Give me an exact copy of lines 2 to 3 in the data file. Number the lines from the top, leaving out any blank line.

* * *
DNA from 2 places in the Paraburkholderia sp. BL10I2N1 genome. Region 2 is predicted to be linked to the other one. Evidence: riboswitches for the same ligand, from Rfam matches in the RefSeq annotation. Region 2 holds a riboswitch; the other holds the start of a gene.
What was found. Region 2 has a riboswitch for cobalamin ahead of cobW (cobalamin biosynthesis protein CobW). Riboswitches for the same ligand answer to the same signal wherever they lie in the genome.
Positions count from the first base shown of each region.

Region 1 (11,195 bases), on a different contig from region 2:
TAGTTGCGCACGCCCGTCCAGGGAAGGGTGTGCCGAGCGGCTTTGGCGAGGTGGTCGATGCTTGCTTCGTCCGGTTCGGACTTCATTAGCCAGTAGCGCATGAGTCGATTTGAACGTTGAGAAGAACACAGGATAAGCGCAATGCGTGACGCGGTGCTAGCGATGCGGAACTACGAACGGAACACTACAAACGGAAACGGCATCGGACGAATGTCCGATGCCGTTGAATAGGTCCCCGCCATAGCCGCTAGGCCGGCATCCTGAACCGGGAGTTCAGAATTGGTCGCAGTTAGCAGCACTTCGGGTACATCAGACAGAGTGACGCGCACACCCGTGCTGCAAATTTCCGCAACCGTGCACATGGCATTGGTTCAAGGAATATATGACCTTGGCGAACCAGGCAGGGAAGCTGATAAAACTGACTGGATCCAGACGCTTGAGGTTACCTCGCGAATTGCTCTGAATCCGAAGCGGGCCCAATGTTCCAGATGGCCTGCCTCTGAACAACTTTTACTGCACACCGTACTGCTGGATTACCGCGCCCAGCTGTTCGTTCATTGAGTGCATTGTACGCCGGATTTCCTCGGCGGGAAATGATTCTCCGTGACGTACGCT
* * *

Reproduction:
What was found. Region 2 has a riboswitch for cobalamin ahead of cobW (cobalamin biosynthesis protein CobW). Riboswitches for the same ligand answer to the same signal wherever they lie in the genome.
Positions count from the first base shown of each region.